The Equipment and Settings
- Nikon D5300
- Tokina 11-16mm f/2.8 @ 11mm
- FotoPro C5C Tripod
- 80 sec @ f/11 & ISO 100
- B+W 10-stop Neutral Density Filter
- Manual Exposure, Manual WB, RAW
How We Shot It
This image builds on the techniques that we’ve talked about in previous tutorials. Recently, I shared a portrait image created using a 10-stop ND filter at sunset to create motion blur in a tidepool, and how to create long exposures without filters, on a moonless night. Last year, I created a video about how I properly gauge a very long exposure without wasting time taking lots of very, very long test exposures.
There is still plenty more that we can talk about, though! This image in particular is one that I wanted to share because it only happened after many failed attempts.
If all you had to do was take a normal test exposure and then add ten stops, that might be easy. Shooting traditional landscape images in the moments just before sunrise or just after sunset is fairly straightforward. Your shutter speed might be a few seconds long if you’re at ISO 100 and f/16, but that’s no problem since you’re certainly using a tripod and a cable release, right?
Well, once your shutter speeds reach 15-30 seconds or longer, you start to run into issues. At sunset the daylight is fading fast, and at sunrise the light is getting brighter very quickly. In the course of one minute your exposure might need to change by a whole stop or more, depending on the features and terrain.
[Recommended: 10 Common Long Exposure Photography Mistakes To Avoid]
Add to this the fact that “peak color” is rather fleeting. Certain colors in the sky are only present for a minute or two. Faint clouds may only catch a ray of sunlight perfectly for a few seconds, even. Thus, at very long shutter speeds you find yourself “putting your eggs in a basket” as they say. If you decide to make a 1-2 minute long exposure and fail to properly gauge the exposure, you’ll be kicking yourself for sure.
The day before this sunrise image was made, I attempted to create a few other long exposures at sunset in the same location. Each time, the light was fading fast and I didn’t compensate for this well enough. Even though my light meter said I was over-exposing by 1-2 stops when I began each exposure, by the time they finished they were both totally under-exposed.
FAIL. The above images were made about 10-20 minutes after sunset. My back-of-camera histogram showed them as 2-4 stops under-exposed. I wasn’t too bummed out, because the sunset itself was rather overcast and kind of a dud to begin with. I was certainly determined to do better next time, though.
In the morning, I started testing long exposures and tried to shoot quickly. This image was created about 10 minutes before the actual sunrise, and I estimated that over the course of 1-2 minutes the ambient light would get about one stop brighter. Maybe if I under-exposed by just one stop, I’d be okay. So I picked my camera settings, slapped on the 10-stop ND filter, and did some mental math to raise my exposure by about nine stops. As luck would have it, the image came out!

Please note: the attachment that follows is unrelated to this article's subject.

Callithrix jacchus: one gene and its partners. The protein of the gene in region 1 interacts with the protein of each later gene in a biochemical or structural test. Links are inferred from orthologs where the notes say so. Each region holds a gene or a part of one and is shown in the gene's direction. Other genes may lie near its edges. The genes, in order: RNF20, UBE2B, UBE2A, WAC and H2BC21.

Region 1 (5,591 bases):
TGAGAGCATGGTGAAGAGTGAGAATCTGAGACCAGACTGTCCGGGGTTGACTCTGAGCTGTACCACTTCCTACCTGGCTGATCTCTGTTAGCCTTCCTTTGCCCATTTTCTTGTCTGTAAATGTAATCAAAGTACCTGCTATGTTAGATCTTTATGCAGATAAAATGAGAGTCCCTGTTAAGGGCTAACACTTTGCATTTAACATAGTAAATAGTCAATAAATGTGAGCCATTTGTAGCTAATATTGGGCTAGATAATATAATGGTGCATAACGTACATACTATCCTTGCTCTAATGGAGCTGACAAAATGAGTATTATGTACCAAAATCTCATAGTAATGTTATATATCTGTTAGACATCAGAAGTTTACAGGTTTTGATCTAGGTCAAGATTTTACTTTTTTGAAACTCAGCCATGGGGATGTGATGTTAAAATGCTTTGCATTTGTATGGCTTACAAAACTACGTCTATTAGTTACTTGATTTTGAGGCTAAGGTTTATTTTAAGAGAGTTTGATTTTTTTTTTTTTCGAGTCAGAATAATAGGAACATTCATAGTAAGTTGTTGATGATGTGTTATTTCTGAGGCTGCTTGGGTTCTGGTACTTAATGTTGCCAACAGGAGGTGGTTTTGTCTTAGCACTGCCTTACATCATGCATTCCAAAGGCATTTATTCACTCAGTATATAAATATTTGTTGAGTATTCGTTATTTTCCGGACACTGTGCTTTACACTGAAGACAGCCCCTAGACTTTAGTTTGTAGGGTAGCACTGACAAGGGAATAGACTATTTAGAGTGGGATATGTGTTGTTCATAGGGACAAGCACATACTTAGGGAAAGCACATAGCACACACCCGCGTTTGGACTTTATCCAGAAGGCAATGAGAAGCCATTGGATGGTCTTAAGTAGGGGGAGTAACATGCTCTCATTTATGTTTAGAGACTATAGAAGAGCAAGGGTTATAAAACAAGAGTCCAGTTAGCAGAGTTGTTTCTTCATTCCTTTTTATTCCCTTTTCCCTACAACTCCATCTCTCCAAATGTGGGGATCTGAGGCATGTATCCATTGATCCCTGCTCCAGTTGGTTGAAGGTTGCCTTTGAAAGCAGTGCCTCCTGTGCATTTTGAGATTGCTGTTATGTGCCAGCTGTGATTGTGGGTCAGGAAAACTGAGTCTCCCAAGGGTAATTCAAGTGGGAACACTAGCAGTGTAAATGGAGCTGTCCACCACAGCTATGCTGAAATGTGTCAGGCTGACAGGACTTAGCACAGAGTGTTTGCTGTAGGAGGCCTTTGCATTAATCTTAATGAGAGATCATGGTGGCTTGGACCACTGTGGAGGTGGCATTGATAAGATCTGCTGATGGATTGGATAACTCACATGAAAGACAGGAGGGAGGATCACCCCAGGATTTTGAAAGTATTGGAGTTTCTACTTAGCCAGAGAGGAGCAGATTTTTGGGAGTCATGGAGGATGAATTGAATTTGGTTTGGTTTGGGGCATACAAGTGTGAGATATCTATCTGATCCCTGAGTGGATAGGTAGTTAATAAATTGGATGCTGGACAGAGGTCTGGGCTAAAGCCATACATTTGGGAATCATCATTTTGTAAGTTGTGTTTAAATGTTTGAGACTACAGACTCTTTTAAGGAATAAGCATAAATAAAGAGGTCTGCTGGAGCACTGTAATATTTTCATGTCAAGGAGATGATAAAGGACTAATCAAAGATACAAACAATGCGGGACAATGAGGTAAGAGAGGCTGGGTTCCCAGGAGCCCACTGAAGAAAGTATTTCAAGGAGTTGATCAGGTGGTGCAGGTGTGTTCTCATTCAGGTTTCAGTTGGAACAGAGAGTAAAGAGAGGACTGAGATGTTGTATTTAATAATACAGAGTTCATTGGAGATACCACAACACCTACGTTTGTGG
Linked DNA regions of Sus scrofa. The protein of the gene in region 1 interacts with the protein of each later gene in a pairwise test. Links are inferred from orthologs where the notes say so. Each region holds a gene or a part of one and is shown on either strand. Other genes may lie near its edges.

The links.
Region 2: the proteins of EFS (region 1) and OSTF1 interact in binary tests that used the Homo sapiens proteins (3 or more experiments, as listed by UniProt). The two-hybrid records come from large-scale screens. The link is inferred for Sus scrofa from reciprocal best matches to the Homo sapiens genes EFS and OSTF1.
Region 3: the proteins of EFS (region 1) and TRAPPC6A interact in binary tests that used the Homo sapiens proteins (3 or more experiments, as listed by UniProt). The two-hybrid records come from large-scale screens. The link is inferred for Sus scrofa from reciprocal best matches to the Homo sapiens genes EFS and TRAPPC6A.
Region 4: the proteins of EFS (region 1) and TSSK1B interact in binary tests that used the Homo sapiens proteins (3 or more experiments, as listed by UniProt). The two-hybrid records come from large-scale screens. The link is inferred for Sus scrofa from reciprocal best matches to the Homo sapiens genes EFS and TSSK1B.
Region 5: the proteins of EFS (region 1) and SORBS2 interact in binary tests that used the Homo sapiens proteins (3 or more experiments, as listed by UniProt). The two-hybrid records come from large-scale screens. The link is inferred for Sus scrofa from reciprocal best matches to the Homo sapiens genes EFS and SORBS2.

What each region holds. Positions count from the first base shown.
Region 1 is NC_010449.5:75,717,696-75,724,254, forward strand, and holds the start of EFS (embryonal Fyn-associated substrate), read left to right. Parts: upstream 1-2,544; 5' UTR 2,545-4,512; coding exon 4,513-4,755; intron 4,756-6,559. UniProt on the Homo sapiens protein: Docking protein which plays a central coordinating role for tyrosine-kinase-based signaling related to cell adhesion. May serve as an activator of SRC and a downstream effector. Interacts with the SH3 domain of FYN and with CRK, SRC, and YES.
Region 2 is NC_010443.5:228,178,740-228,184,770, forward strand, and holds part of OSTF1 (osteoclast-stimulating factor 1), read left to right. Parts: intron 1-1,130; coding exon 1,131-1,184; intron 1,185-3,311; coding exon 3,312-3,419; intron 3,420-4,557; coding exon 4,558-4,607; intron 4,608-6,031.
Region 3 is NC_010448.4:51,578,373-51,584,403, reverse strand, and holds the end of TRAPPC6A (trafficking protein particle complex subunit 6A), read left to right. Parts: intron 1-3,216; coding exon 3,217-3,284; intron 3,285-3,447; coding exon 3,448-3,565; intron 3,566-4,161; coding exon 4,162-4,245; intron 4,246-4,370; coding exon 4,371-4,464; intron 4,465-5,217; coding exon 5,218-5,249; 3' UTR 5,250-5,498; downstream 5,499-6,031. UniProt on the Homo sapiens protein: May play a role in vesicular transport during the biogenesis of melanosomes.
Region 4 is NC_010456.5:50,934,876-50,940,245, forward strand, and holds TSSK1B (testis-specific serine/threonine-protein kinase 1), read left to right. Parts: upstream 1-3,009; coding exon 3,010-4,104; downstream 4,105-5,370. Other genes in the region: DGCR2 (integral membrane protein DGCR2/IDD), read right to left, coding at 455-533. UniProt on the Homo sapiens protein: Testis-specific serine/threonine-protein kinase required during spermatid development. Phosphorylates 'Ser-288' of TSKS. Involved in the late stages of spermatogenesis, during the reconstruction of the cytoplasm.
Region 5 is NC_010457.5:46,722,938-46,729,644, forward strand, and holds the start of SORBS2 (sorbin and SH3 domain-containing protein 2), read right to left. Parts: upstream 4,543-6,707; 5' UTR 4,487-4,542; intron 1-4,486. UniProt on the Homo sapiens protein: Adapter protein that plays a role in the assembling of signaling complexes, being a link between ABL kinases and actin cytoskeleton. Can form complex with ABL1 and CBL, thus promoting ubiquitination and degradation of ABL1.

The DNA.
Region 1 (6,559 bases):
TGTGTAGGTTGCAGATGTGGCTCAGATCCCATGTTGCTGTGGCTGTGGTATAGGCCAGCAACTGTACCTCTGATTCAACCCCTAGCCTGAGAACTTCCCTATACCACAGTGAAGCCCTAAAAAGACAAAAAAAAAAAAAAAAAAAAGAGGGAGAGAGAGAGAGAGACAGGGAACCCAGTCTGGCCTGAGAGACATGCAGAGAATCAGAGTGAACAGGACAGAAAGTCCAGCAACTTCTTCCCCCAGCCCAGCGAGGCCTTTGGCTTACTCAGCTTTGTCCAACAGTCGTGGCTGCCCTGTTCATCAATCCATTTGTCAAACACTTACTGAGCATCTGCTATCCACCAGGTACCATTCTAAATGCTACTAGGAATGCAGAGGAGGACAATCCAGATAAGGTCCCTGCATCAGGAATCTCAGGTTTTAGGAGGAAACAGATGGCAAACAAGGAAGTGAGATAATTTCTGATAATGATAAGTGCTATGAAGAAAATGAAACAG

Oh, and in case you’re wondering, here is what the sunrise looked like at a more normal shutter speed before and after the 80 sec. exposure was made. You can see just how critical a few seconds can be when attempting to capture peak color!
Obviously this particular image never stood a chance at looking “correct”. Rightly so, because it was one of the most fiery sunrises I’ve ever witnessed! Therefore I decided to just let it go, and embrace the intense warm feeling. Here is the original un-edited image:
My main priority was to preserve the highlights and bring out the vibrant colors. Of course I would have loved to bracket a brighter exposure for the foreground, and create a true HDR image, but as you could imagine time was of the essence and I knew that my camera would have a decent amount of shadow detail to recover.
In Lightroom / Camera Raw, I hit my SLR Lounge Preset for Base Vivid – HDR Medium. The results looked like this:
From here I did a few more things. My in-camera white balance was way up at 6850 Kelvin, so I brought it down to exactly 5000 which is normal daylight. This cooled down the image, but not much. From there I made a few minor tweaks to the basic settings, and then to top it off I used another one of my favorite tricks for my Nikon cameras and warm sunset / sunrise images: I changed the Camera Calibration Profile (The very lowest panel in the Develop Module) to “Camera Vivid”. I gave it a 16:9 crop to add emphasis to the monuments and the colorful sky, and thus the final image was achieved. What do you think?
Take care, and happy clicking,
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